• So, what is radon all about?

    It's on television. It's in the newspapers. It's on billboards.

    Radon.

    Portland has a radon issue, and it is not going away. The soil in the Willamette Valley containsgranite, brought down the Columbia River from Montana over 10,000 years ago. This granite contains uranium, which breaks down naturally and produces radon gas.


    Invisible and odorless, radon is drawn upward into our homes by the relatively lower pressure found in the structure above. The only way to know you have an issue is to test your home, using an inexpensive kit purchased at your local hardware store.

    So why all the fuss?

    Almost 40 years ago, medical research connected long-term exposure to high levels of radon with lung cancer. An estimated 22,000 fatalities are attributed annually to radon in the United States. Radon is the second leading cause of lung cancer, behind only cigarette smoking, and the leading cause of lung cancer for non-smokers.

    Testing is simple, and can be done for under $30. Based upon the results, a homeowner can decidewhether to seek out a certified mitigation firm. Mitigation involves installing a system to counteract the house's upward influence on radon. A depressurization system will "hold" the gas beneath the house, draw it to a collection point, then vent it to the exterior of the house and above the roofline.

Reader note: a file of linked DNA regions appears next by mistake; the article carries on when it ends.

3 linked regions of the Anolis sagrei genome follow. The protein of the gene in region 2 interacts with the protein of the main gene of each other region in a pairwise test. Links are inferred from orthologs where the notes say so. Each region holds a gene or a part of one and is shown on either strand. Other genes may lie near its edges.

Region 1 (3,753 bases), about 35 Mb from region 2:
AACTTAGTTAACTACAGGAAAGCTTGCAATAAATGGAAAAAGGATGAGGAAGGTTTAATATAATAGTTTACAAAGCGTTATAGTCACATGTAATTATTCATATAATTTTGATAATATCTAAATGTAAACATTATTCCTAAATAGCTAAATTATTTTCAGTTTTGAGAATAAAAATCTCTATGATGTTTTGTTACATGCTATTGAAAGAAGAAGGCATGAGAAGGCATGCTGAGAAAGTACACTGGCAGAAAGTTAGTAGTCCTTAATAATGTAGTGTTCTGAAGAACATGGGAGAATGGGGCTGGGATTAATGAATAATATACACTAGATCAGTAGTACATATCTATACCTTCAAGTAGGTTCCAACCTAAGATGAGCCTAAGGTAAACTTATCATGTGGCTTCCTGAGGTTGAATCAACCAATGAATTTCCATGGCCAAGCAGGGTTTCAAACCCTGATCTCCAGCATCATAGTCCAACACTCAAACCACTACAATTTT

For most single family homes, mitigation will cost between $1,500 and $2,000.

    Radon. It's a Portland problem. Not all homes will test high; any given house can test low, even when your neighbor tested their home and found it to be moderate or high. To know for certain, both EPA and the Surgeon General's Office recommend every home in America should be tested for radon, regardless of location. Test your home, protect your family, safeguard your health.

    A huge thank you guest blogger, Jim Bittner, of Cascade Radon. Jim shared more about Radon at the October Community meeting, and is happy to talk to Portsmouth neighbors more about your radon concerns, and testing and solution needs and questions. Jim can be reached at (360) 721-3967 or jim@cascaderadon.com.